Renewable energy is mostly vilified because congressmen and senators in the USA mostly have their campaigns funded by Big Oil. There’s a lot more money in Big Oil than there is in renewable energy, and Big Oil has a hard time recognizing opportunities to move into energy production that’s not petroleum based.

That said, renewable energy cannot replace Big Oil any time soon, nor can it replace Nuclear or Coal or Natural Gas. Cropland used for corn-based Ethanol is cropland not being used for foodstuffs. It’s also water-intensive and, like any crop, subject to problems such as drought, disease, and insects.

There is research into finding ethanol sources from plants that grow in areas where food crops cannot grow, but there, again, progress is slow and little supported.

Posted by Burns0011 | Report as abusive

1. The President and Congress support it.
2. The bureaucracy supports it.
3. Leftists, Marxists, and democrats support it.

The above are three good reasons for me to be suspicious of
“clean, renewable energy”. Besides, if these energy sources had their own intrinsic value, then not a single one would need to be subsidized or tax favored. And no, I’m not noted for my political correctness.

Posted by nikacat | Report as abusive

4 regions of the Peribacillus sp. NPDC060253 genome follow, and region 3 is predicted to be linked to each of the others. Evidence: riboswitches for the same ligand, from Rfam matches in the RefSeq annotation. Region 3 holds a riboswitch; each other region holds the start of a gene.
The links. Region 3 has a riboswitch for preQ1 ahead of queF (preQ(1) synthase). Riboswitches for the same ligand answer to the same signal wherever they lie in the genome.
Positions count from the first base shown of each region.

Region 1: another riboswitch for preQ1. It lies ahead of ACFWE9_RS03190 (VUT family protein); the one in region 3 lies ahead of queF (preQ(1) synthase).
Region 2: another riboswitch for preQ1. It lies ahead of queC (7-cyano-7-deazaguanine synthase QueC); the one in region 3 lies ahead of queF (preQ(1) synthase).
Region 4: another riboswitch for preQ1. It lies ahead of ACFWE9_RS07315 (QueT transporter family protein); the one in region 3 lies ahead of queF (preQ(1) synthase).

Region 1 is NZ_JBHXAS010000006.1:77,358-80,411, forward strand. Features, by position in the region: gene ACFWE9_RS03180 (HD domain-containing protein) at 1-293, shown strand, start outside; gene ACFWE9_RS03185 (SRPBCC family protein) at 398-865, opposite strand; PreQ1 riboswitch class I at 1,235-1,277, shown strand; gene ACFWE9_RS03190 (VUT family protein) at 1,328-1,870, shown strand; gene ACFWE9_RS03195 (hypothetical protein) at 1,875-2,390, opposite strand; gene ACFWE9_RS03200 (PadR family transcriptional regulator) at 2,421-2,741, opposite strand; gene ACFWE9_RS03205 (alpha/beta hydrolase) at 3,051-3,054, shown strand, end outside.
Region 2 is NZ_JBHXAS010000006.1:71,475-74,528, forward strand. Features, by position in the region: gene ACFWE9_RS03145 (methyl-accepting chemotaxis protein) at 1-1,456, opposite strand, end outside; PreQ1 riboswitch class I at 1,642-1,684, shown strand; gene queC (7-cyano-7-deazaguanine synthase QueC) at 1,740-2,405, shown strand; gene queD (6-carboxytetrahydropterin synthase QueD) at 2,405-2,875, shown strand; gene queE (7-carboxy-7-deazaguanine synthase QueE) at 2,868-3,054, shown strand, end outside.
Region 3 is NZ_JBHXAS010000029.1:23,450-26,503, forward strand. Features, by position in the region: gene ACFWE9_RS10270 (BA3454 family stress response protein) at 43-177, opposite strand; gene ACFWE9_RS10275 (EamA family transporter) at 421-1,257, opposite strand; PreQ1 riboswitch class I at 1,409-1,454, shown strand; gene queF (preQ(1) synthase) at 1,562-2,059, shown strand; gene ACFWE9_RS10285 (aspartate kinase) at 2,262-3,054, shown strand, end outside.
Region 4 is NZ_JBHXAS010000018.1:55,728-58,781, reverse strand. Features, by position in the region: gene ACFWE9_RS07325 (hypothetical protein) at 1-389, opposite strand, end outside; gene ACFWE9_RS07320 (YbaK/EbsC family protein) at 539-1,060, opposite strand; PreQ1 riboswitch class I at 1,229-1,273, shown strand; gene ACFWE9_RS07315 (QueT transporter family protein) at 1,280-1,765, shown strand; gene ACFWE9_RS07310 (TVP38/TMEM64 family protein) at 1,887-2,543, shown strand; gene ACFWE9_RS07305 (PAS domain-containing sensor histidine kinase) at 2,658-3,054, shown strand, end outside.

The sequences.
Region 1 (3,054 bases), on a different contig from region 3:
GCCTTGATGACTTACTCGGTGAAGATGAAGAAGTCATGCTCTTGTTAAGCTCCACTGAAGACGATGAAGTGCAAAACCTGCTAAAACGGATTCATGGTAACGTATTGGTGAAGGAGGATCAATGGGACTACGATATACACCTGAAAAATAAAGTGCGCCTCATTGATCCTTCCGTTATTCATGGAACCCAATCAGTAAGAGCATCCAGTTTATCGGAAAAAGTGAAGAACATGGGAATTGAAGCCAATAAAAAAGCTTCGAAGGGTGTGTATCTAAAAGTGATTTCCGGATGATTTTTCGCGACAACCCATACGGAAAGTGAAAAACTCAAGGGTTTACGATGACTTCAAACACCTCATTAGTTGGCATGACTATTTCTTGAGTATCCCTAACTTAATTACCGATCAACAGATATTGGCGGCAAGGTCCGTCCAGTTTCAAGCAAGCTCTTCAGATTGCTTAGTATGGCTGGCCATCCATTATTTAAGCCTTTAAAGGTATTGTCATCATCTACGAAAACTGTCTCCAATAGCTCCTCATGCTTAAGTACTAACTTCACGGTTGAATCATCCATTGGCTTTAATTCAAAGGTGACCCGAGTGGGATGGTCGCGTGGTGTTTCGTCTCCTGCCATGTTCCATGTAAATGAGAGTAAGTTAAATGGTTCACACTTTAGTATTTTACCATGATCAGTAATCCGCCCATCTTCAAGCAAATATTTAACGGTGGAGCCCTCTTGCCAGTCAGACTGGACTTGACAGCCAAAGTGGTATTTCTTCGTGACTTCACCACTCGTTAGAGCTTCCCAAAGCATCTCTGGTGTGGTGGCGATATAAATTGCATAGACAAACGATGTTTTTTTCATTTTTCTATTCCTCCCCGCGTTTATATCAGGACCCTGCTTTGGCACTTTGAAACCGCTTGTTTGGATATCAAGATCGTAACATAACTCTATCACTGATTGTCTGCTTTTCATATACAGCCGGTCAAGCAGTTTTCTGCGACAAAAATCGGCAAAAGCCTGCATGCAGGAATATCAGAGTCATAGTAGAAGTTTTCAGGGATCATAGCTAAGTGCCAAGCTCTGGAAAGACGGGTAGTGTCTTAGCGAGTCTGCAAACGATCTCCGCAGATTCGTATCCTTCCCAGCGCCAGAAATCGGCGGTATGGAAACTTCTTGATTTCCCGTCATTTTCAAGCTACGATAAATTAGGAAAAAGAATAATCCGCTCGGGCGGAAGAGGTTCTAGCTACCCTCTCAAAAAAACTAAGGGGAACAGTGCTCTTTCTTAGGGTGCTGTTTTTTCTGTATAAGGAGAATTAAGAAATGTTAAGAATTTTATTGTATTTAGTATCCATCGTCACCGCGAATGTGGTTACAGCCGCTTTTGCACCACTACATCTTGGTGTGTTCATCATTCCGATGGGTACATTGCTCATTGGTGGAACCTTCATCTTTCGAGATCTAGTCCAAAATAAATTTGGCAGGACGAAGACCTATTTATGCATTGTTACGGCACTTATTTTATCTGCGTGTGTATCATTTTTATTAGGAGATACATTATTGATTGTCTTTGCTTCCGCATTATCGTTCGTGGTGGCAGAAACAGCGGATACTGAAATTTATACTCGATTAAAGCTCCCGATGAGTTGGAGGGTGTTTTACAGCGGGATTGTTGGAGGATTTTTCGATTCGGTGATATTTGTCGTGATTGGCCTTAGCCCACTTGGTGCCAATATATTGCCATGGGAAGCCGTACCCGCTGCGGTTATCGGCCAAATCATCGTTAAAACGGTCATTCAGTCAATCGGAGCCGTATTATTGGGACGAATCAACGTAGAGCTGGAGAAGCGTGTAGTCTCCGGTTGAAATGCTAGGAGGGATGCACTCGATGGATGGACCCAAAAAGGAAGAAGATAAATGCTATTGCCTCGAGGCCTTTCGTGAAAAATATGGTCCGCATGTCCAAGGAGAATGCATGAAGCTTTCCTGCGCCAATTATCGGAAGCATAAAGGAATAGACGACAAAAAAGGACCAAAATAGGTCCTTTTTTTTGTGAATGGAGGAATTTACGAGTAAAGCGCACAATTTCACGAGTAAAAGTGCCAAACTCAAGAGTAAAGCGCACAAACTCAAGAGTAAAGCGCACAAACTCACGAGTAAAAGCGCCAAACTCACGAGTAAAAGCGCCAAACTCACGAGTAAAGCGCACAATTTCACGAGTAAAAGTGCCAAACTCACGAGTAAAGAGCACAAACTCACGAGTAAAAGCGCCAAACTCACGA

By the way, fossil fuels and nuclear power are very heavily taxpayer subsidized and supported and have been for several lifetimes. The support for altenative energy is a tiny, tiny fraction of that. The ongoing subsidies for ‘traditional’ or ‘conventional’ energy run from special exemptions for waste products to taxpayer funded cleanups onshore and offshore, with many more hidden costs in between.

Life cycle costs are the valid comparison, bringing all the hidden costs to light for each type of energy.

We can’t do without any of these forms of energy production now or in the near future (over several presidential terms), but we can compare energy costs on a more fully informed basis before condemning the new ideas.

Posted by Decatur | Report as abusive

There is very big propaganda how solar and other kinds of renewable energy are not efficient enough and are very expensive with long return of investment and yes mostly of that propaganda is coming from powerful coal and oil companies who don’t care for future of our nature and our children but they are interested only in their money making businesses.

Posted by saso77 | Report as abusive